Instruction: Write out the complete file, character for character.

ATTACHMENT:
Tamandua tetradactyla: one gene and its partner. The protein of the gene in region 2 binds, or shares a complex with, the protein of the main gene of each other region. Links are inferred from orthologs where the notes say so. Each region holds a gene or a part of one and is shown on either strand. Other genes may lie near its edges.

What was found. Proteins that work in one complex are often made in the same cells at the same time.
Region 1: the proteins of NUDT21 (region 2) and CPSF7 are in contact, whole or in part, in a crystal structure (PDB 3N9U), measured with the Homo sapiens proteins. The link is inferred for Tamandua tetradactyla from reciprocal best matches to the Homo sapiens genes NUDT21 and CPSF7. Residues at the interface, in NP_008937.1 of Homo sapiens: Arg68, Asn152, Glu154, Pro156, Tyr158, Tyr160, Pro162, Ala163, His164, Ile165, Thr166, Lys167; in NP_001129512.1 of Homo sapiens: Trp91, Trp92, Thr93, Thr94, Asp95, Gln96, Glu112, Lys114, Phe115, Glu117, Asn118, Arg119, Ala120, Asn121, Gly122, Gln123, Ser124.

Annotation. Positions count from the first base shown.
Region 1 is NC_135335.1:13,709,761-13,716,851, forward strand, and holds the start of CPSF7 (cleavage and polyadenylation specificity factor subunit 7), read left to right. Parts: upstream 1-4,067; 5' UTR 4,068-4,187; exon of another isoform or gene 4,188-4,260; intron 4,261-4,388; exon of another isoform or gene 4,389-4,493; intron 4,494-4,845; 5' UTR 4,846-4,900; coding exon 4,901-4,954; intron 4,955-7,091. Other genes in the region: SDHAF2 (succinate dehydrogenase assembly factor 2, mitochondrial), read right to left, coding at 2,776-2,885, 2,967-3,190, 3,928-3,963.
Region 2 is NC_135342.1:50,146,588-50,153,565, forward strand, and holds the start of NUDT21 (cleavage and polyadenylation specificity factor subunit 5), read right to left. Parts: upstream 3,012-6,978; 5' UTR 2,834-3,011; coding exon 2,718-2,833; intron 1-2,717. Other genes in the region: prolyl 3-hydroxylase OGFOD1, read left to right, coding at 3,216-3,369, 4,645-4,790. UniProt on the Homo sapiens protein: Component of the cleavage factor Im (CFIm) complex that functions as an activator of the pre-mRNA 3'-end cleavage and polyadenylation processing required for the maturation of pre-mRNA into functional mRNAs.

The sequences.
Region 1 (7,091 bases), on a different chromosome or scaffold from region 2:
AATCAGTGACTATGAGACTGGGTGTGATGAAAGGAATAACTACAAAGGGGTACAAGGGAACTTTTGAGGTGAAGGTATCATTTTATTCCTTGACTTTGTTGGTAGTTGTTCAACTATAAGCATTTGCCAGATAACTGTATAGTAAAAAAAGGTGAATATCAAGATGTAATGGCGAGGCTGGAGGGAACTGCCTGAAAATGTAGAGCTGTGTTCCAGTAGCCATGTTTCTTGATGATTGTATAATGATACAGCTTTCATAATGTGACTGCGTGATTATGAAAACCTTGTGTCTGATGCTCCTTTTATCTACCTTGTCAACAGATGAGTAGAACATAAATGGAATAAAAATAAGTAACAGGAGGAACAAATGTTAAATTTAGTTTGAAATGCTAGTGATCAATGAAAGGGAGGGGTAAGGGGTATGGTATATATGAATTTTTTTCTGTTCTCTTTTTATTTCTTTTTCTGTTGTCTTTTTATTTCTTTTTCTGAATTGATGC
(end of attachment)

Tamandua tetradactyla: one gene and its partner. The protein of the gene in region 2 binds, or shares a complex with, the protein of the main gene of each other region. Links are inferred from orthologs where the notes say so. Each region holds a gene or a part of one and is shown on either strand. Other genes may lie near its edges.

What was found. Proteins that work in one complex are often made in the same cells at the same time.
Region 1: the proteins of NUDT21 (region 2) and CPSF7 are in contact, whole or in part, in a crystal structure (PDB 3N9U), measured with the Homo sapiens proteins. The link is inferred for Tamandua tetradactyla from reciprocal best matches to the Homo sapiens genes NUDT21 and CPSF7. Residues at the interface, in NP_008937.1 of Homo sapiens: Arg68, Asn152, Glu154, Pro156, Tyr158, Tyr160, Pro162, Ala163, His164, Ile165, Thr166, Lys167; in NP_001129512.1 of Homo sapiens: Trp91, Trp92, Thr93, Thr94, Asp95, Gln96, Glu112, Lys114, Phe115, Glu117, Asn118, Arg119, Ala120, Asn121, Gly122, Gln123, Ser124.

Annotation. Positions count from the first base shown.
Region 1 is NC_135335.1:13,709,761-13,716,851, forward strand, and holds the start of CPSF7 (cleavage and polyadenylation specificity factor subunit 7), read left to right. Parts: upstream 1-4,067; 5' UTR 4,068-4,187; exon of another isoform or gene 4,188-4,260; intron 4,261-4,388; exon of another isoform or gene 4,389-4,493; intron 4,494-4,845; 5' UTR 4,846-4,900; coding exon 4,901-4,954; intron 4,955-7,091. Other genes in the region: SDHAF2 (succinate dehydrogenase assembly factor 2, mitochondrial), read right to left, coding at 2,776-2,885, 2,967-3,190, 3,928-3,963.
Region 2 is NC_135342.1:50,146,588-50,153,565, forward strand, and holds the start of NUDT21 (cleavage and polyadenylation specificity factor subunit 5), read right to left. Parts: upstream 3,012-6,978; 5' UTR 2,834-3,011; coding exon 2,718-2,833; intron 1-2,717. Other genes in the region: prolyl 3-hydroxylase OGFOD1, read left to right, coding at 3,216-3,369, 4,645-4,790. UniProt on the Homo sapiens protein: Component of the cleavage factor Im (CFIm) complex that functions as an activator of the pre-mRNA 3'-end cleavage and polyadenylation processing required for the maturation of pre-mRNA into functional mRNAs.

The sequences.
Region 1 (7,091 bases), on a different chromosome or scaffold from region 2:
AATCAGTGACTATGAGACTGGGTGTGATGAAAGGAATAACTACAAAGGGGTACAAGGGAACTTTTGAGGTGAAGGTATCATTTTATTCCTTGACTTTGTTGGTAGTTGTTCAACTATAAGCATTTGCCAGATAACTGTATAGTAAAAAAAGGTGAATATCAAGATGTAATGGCGAGGCTGGAGGGAACTGCCTGAAAATGTAGAGCTGTGTTCCAGTAGCCATGTTTCTTGATGATTGTATAATGATACAGCTTTCATAATGTGACTGCGTGATTATGAAAACCTTGTGTCTGATGCTCCTTTTATCTACCTTGTCAACAGATGAGTAGAACATAAATGGAATAAAAATAAGTAACAGGAGGAACAAATGTTAAATTTAGTTTGAAATGCTAGTGATCAATGAAAGGGAGGGGTAAGGGGTATGGTATATATGAATTTTTTTCTGTTCTCTTTTTATTTCTTTTTCTGTTGTCTTTTTATTTCTTTTTCTGAATTGATGC